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Finer points of the law: In April, a New York appeals court ruled that Leon Caldwell was entitled to a $50,000 state worker-compensation death benefit on behalf of his son, Kenneth, who died at age 30 at the World Trade Center on Sept. 11, even though Leon had abandoned Kenneth shortly after birth and had seen him only twice since. The court said that Leon "met the legal definition of a parent" -- but ordered him to pay Kenneth's mother her long-overdue $20,000 in child support.

Huh?: House of Lords member Norman Tebbit told a radio interviewer in May that homosexuality in Britain is "intimately connected" to the rise in obesity. (His explanation: The breakdown of the family means fewer family meals and more fast-food meals.) And Florida state legislative candidate Ed Heeney told a Palm Beach County political meeting in May that homosexuality has made it difficult for him to enjoy his pastime of billiards. (His explanation: "You have a situation where the lesbian community is buying restaurants and bars (and, presumably, removing the pool tables).")

Lawyer at work: In May, Anchorage, Alaska, public defender Leslie Hiebert, representing murder defendant Kenneth Padgett, explained why Padgett's having stuck his mother's corpse between two walls of her mobile home and sealing up the space as a tomb, was not evidence that he had killed her. Hiebert told the jury that Padgett was just trying to help her. She died of natural causes, Hiebert said, but "really loved her trailer" and "would not have a problem" with her remains being buried there. (Padgett was convicted.)

Not my fault: James Samuel Steward suffered severe brain damage in May 1998 after he took an overdose of methadone that someone had smuggled into jail for him while he was an inmate in Goulburn, Australia. In May 2004, Steward's parents filed a lawsuit on his behalf (because he is now unable to care for himself), claiming that it is the government's fault that their son got tempted in that it did not smuggle-proof the jail. The Stewards are asking the equivalent of $2.7 million.

Compelling explanations: In April, the Alaska Court of Appeals upheld the legality of a police traffic stop of a car that an officer believed was the same about which a report of occupants fighting had just been called in. The officer said he saw, through the rear window (according to an Anchorage Daily News report) that "the woman in the passenger seat was facing the driver (while the car was stopped for a red light), her left leg on top of the driver's seat, wrapped around his head rest," followed by the man's moving to "lean over" the passenger. That the activity was sex, instead of fighting, was irrelevant, said the court, because either one creates a traffic-safety problem.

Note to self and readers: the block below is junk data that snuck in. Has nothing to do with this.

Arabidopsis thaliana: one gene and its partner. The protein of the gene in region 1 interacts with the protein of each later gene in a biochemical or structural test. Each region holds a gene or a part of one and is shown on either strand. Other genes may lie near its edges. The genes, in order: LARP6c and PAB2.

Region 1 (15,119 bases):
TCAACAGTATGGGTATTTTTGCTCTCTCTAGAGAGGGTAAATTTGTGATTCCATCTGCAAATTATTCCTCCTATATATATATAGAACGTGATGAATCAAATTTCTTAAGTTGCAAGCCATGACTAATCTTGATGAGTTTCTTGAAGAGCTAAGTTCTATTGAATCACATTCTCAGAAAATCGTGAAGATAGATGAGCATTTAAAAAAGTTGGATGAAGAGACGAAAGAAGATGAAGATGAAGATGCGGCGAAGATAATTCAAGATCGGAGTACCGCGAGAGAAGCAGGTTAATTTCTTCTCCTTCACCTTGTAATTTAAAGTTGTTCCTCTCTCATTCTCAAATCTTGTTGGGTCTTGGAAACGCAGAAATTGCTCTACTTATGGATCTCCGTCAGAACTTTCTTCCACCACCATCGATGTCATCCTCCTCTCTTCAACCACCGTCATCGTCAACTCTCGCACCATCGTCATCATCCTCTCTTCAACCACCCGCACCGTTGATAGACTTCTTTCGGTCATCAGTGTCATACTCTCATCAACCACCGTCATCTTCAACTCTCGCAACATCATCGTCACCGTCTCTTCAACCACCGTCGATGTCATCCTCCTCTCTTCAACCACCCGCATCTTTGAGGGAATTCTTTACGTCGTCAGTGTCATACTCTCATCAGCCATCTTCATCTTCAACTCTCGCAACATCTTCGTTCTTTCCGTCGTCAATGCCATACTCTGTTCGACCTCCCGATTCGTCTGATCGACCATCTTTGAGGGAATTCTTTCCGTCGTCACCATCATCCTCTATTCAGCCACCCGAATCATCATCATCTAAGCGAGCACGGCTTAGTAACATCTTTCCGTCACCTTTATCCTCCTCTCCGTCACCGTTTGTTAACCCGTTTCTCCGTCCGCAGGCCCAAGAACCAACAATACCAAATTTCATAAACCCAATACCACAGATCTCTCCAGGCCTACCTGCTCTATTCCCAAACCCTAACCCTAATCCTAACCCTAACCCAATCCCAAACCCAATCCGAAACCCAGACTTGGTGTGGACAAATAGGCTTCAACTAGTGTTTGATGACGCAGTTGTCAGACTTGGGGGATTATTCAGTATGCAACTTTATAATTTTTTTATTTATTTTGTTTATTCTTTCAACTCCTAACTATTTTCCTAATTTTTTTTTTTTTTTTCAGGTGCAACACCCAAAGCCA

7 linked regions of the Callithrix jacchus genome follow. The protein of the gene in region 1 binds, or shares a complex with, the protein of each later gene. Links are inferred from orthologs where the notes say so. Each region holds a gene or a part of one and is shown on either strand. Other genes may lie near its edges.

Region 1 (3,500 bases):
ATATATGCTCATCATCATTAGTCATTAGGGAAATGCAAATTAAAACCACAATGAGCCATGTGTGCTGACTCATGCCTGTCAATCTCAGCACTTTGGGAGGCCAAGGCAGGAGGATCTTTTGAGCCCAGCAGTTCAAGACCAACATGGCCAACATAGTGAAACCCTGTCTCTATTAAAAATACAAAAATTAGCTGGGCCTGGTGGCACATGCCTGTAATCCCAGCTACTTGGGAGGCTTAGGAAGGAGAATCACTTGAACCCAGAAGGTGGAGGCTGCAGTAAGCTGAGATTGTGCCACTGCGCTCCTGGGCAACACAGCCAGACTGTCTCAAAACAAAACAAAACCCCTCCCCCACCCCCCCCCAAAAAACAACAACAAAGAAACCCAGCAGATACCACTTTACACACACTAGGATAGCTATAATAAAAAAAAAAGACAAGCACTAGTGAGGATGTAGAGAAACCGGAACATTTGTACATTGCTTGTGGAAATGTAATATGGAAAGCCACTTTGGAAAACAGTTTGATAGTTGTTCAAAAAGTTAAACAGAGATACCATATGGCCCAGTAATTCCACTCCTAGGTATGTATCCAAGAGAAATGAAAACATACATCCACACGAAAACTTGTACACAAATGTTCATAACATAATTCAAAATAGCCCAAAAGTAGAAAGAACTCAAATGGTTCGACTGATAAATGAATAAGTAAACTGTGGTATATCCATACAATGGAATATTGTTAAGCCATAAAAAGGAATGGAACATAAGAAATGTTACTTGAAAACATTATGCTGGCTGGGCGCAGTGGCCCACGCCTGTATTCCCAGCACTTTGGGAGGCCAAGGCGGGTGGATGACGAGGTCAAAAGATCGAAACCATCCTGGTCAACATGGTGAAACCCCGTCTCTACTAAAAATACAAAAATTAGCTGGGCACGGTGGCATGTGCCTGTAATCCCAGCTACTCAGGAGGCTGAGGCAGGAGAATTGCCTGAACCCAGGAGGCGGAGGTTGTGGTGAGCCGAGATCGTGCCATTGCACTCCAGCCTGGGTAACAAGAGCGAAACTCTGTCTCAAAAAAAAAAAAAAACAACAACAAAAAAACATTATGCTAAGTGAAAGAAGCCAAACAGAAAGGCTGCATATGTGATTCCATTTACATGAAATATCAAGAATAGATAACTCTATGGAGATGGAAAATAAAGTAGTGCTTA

Mr. Angel Jones, 27, was convicted of aggravated assault against his girlfriend for biting off most of her nose in a rage; he admitted the nose was in his mouth, but said that due to her using weight-loss medication, her nose had become brittle, and that it just fell off (Toronto, May). And Maurice Williams, 24, was charged with perjury after he told a judge that he was not "Williams," even though "Williams" was tattooed on his back. Said Maurice, "I can't see what's on my back. If there's some tattoos on my back, somebody's been bothering me when I'm asleep" (Muncie, Ind., May).

Questionable judgments: Streator, Ill., school Superintendent Bill Mattingly apologized in January after an investigation found that he called a black basketball player at Streator High into his office and ordered him to start passing the ball more often to "white kids," including Mattingly's son. And in March, Andy Schmeltzer, baseball coach at Hirschi High School (Wichita Falls, Texas), was placed on leave after he took a bat into a teacher's room, asked her to change some grades, and then slammed the bat down on a desk, for emphasis.

Undignified deaths: A 46-year-old South African soldier, part of an African Union peacekeeping force in Bujumbura, Burundi, was killed in May when a large, rotting tree fell over onto the portable toilet he was using. And a 45-year-old television cameraman was struck and killed by a car at a dangerous Omaha, Neb., intersection while he was working on a story about how dangerous the intersection is (June).

(C)2004 CHUCK SHEPHERD

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